I understand the philosophy fully, to them the ego is an illusion, its the thing that makes you say this is me. They believe if they destroy this "I" they will become one with the creator.

Therefore the "I" or ego is to be destroyed and this means all desires must be destroyed also. As I said this leads to a paradox because it is desire, ego, the "me" that makes a person seek enlightenment in the first place.


Its not desire or arrogance only, if you are indisicive, and hold anxiety or insecurity regarding your decision making; ego has a hold upon this. Ego is the format to negate your innate fears; compensate for, (I am am not really participating in this observable action; ego quashes the potencial realization FOR YOUR OWN BENEFIT or self preservation of your psyche). The bigger the Ego=the greater the fear.
It is self compensating.
edit on 9-2-2014 by vethumanbeing because: (no reason given)



posted on Feb, 9 2014 @ 09:31 PM
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Egos are merely another way of abstracting ourselves. We say we have egos, souls, consciousnesses etc etc etc, but it is still just us talking about ourselves. All of these are artifacts, creations of ourselves to describe ourselves. To destroy one is to simply stop using the word.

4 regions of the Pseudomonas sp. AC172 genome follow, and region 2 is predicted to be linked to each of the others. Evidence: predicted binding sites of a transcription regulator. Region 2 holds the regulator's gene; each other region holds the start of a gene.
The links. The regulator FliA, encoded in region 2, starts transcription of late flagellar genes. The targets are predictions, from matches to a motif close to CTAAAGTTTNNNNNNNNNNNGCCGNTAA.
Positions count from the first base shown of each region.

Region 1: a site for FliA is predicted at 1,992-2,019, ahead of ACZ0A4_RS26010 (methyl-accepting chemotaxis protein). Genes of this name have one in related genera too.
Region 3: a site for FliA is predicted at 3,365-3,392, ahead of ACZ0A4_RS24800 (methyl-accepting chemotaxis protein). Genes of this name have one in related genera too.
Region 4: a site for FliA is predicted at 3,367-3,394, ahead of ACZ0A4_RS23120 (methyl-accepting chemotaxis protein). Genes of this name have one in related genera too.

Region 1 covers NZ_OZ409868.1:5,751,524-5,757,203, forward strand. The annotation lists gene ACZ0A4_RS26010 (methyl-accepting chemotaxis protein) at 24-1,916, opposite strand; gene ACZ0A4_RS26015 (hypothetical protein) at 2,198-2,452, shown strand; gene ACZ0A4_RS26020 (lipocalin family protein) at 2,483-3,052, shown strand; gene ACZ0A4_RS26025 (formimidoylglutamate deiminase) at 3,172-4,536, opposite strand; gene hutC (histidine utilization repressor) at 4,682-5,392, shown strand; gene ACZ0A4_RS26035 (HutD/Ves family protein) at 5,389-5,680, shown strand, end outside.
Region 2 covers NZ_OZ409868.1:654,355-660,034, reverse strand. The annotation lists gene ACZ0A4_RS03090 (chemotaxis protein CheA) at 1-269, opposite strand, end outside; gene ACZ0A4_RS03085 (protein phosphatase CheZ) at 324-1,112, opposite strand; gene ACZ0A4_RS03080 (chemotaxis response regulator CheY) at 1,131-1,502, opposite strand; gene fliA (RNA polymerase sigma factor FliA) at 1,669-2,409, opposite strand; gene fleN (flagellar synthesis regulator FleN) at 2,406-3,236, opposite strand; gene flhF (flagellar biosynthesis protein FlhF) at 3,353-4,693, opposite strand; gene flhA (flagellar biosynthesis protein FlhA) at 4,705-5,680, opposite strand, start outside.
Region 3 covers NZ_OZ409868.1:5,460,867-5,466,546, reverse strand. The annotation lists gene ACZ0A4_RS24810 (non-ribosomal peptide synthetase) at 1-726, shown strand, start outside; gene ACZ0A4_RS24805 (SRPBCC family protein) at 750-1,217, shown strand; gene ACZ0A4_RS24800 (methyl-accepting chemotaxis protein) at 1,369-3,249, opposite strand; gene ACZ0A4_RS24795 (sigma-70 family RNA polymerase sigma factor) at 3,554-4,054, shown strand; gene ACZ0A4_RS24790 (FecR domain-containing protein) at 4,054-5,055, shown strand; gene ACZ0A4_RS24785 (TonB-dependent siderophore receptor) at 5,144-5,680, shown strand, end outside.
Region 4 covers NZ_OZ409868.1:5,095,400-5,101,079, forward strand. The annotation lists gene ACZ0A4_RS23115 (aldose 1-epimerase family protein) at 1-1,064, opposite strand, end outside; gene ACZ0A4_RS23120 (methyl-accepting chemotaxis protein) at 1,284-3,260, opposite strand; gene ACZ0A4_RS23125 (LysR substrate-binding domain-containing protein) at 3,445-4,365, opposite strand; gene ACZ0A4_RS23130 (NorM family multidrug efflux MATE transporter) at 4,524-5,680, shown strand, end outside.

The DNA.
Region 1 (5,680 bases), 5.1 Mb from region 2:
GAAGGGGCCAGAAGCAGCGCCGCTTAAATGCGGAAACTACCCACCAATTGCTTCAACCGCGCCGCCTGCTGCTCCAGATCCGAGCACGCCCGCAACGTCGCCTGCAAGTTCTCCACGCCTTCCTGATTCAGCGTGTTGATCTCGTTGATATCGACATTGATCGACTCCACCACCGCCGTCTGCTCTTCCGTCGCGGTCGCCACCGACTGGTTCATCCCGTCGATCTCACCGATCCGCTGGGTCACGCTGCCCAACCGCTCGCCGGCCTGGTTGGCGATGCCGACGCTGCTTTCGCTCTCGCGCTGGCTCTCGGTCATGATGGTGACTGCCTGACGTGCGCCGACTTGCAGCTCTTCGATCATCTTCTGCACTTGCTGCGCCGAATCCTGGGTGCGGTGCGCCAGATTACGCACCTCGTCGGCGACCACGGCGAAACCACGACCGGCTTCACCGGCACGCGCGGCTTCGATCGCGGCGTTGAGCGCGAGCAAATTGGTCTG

Great OP.



posted on Feb, 10 2014 @ 06:38 AM
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Annunak1
reply to post by LUXUS
 


I think you don't fully understand eastern philosophy. At first i didn't understand it either so i read more and more about the subject (ego) and now i understand it. I suggest reading it some more because i think u missed out a piece of the puzzle.


You used the word "I" six times in that post. That, and you fed your own ego with that post by publicly declaring his ignorance without teaching him (or anyone else who might read that post) what it was that you believe he misunderstood.

His point is actually very valid. Desire (ego) cannot be arbitrarily segmented into good and bad desires, or material and nonmaterial desires. In the human brain, the response to want is a very specific brain state, and the subject of that want is not determinant. If you want power (nonmaterial) then how is this less enlightened than wanting food (material) to stay alive?